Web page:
Cardboard Box Manifestos – political discourse in the age of texting and Occupy Wall Street
It has always been so: rage is expressed in few words meant to punch or expose the adversary. In an age of text messaging, our personal mobile media challenges us to write news and opinions in 160 characters or less. The cardboard signs of Occupy Wall Street and other civil rights movements sum up their causes in less than half of that:
“We are the 99%”
“I LOVE HUMANITY! LET'S FIGURE THIS SHIT OUT TOGETHER”
“I’m A Human Being not A Commodity”
“ROBIN HOOD WAS RIGHT”
Graffiti and signs have always be the means for the powerless to express themselves. The cardboard signs were spontaneously brilliant media for the Occupy movement. Using something found in the trash to express your indignation at being treated like trash. Poor people can’t afford “smart phones” for texting or TV news networks for telling their story, so they create the “smart sign” from an old box, and a few markers.
“I’m so hungry I made a sign”
“MY CARDBOARD CAN BEAT YOUR BILLBOARD!
If signs are the weapons of choice in a peaceful movement, then poetry and song are the anthems of hope and encouragement. We Shall Overcome and This Little Light of Mine, I’m Gonna Let it Shine were shields of solidarity against violence, and the harmonious and strong voice of a peaceful battle cry. During the uprising in Egypt poems of protest were recited to strengthen the hearts of the protesters and songs were sung. Occupy Wall Street had a unique tool which made every sentence of their movement resonate. They used “mic check” to amplify their words of protest phrase by phrase until they became a chant.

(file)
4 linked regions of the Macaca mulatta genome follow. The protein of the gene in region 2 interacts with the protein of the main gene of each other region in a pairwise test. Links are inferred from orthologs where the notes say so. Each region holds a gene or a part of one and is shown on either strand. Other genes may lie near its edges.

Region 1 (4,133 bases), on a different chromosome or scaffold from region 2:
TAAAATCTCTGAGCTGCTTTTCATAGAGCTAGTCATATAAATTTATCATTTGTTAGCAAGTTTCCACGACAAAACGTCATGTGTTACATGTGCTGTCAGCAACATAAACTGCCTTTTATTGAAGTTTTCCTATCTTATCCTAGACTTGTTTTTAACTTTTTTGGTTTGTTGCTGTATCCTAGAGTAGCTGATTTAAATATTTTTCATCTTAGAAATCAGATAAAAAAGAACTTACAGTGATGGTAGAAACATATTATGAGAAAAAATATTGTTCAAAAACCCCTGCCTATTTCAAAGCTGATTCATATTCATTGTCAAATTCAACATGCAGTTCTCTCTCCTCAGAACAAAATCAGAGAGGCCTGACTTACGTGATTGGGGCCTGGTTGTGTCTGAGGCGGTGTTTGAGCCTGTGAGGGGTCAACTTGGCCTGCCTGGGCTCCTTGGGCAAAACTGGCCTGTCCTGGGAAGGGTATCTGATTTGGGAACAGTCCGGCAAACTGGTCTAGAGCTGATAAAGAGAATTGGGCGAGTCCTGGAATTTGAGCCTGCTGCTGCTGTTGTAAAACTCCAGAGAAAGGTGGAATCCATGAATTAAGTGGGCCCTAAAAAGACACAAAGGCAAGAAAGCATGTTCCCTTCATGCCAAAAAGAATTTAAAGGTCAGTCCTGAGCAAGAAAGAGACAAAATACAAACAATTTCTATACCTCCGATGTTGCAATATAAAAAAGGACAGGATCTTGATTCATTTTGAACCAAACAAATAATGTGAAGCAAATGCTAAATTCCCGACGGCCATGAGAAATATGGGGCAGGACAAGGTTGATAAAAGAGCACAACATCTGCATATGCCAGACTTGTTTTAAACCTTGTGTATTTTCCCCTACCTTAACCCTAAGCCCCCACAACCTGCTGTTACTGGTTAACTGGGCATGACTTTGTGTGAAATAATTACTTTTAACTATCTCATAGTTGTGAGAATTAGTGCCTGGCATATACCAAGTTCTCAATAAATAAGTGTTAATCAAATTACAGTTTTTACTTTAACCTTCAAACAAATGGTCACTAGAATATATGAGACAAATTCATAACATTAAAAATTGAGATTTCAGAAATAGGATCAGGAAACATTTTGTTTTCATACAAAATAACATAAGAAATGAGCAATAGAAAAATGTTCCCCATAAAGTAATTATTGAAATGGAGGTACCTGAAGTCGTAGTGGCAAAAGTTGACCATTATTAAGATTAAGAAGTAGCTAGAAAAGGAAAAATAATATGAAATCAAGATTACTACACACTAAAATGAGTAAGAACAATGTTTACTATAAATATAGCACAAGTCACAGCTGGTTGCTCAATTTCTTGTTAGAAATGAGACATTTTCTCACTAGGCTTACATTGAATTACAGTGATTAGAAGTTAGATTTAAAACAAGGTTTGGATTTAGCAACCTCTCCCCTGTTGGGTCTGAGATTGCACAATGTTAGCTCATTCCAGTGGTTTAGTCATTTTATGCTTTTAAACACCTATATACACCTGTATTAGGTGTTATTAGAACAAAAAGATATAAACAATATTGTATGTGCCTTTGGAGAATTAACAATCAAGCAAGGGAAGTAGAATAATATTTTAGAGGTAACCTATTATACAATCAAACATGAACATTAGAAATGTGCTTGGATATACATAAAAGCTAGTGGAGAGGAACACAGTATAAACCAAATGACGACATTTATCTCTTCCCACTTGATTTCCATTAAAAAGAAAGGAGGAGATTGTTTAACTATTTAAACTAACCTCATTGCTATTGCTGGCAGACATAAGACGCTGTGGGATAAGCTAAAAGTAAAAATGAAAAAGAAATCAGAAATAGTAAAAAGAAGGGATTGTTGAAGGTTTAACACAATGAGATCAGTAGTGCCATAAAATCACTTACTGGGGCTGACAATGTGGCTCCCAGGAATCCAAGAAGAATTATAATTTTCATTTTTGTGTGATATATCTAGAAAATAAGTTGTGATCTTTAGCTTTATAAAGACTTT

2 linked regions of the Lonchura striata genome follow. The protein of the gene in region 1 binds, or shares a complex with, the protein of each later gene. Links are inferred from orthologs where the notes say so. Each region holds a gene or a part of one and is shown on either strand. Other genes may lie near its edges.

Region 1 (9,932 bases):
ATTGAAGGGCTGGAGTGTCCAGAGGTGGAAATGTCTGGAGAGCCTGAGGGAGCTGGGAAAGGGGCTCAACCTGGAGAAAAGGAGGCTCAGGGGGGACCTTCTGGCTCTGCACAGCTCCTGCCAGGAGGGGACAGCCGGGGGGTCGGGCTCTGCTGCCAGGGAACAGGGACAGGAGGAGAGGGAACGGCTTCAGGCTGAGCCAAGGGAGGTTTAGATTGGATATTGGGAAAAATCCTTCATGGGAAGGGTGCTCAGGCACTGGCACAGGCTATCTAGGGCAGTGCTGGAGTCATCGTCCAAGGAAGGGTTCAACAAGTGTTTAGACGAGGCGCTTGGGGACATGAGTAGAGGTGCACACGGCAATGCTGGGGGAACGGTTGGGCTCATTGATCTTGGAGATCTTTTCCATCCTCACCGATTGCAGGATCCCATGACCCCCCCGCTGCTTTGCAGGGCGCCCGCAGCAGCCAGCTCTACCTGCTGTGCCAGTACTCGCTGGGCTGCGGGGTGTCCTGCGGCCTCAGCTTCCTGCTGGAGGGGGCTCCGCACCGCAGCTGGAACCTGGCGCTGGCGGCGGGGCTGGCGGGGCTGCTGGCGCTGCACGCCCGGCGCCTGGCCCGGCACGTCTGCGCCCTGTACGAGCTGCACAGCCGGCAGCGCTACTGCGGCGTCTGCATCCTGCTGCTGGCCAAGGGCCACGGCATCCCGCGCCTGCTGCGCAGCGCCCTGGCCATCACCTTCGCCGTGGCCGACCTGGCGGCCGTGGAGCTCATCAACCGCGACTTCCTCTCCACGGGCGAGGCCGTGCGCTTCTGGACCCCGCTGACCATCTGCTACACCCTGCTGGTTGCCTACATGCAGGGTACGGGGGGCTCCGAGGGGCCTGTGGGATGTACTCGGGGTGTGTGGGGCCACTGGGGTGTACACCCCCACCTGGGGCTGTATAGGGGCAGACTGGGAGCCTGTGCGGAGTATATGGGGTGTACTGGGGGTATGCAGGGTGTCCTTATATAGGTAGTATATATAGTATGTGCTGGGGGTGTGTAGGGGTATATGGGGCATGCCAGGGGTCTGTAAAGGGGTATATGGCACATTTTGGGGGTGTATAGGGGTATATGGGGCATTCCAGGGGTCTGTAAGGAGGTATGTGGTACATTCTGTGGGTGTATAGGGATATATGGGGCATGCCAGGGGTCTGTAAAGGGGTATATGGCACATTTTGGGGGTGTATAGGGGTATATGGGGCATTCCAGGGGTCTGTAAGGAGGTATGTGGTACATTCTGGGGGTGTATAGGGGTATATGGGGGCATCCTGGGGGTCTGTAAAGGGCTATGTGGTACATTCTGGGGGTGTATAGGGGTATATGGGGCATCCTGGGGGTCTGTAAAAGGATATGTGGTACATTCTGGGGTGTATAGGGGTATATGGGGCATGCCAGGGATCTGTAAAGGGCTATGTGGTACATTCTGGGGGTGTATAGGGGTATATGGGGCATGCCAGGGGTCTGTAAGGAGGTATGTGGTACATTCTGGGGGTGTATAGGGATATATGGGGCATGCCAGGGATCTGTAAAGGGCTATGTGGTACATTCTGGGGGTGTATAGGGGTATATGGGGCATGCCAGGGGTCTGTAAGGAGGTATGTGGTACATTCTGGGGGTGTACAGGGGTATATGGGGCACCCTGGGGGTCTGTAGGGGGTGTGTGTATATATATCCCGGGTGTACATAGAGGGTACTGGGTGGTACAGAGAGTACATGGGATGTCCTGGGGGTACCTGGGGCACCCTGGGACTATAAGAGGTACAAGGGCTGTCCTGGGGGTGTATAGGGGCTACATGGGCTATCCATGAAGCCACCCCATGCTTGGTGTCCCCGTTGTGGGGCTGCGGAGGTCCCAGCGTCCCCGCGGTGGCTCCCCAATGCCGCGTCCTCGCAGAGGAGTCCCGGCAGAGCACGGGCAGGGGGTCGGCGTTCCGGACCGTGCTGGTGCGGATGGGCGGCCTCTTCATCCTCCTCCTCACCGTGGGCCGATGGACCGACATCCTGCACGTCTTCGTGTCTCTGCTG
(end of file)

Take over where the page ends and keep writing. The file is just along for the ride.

Signs on cardboard became the literature and philosophy of the Occupy protest, some even reading like poetic couplets, aphorisms of wisdom or quotes from inspirational thinkers and activists:
“MAKE JOBS NOT WAR
ON MIDDLE—WORKING CLASS & POOR”
“None are more hopelessly enslaved than those who falsely believe they are free” –Goethe
“When the power of love overcomes the love of power the world will know PEACE”
Every movement creates its mythology and in the Occupy movement the message is simplicity, mobility, and awakening. (An alternative name for the sister movements dubbed the “Arab Spring” is the “Arab Awakening.”) This sharply contrasts with the entrenched, inflexible, complex and institutionalized paralysis of the financial and political culture that is driven by and for money. The Occupy movement demonstrates through its cardboard signs that it does not take money to create shifts in our political discourse and consciousness.
Both in message and in materials they are stating that united intentions and action are the real source of political power. Empowerment, they demonstrate, lies in solidarity of purpose and in the choices we make as a whole. Our culture has chosen to be consumers who have empowered the corporations, but now they are calling for us to refuse to support that culture. The cardboard sign is the emblem of that rejection as it changes consumer waste into a message board for a new consciousness. The occupiers are being the voice of the child exposing the Emperor’s nakedness in the story. As one piece of cardboard held up in a crowd simply states: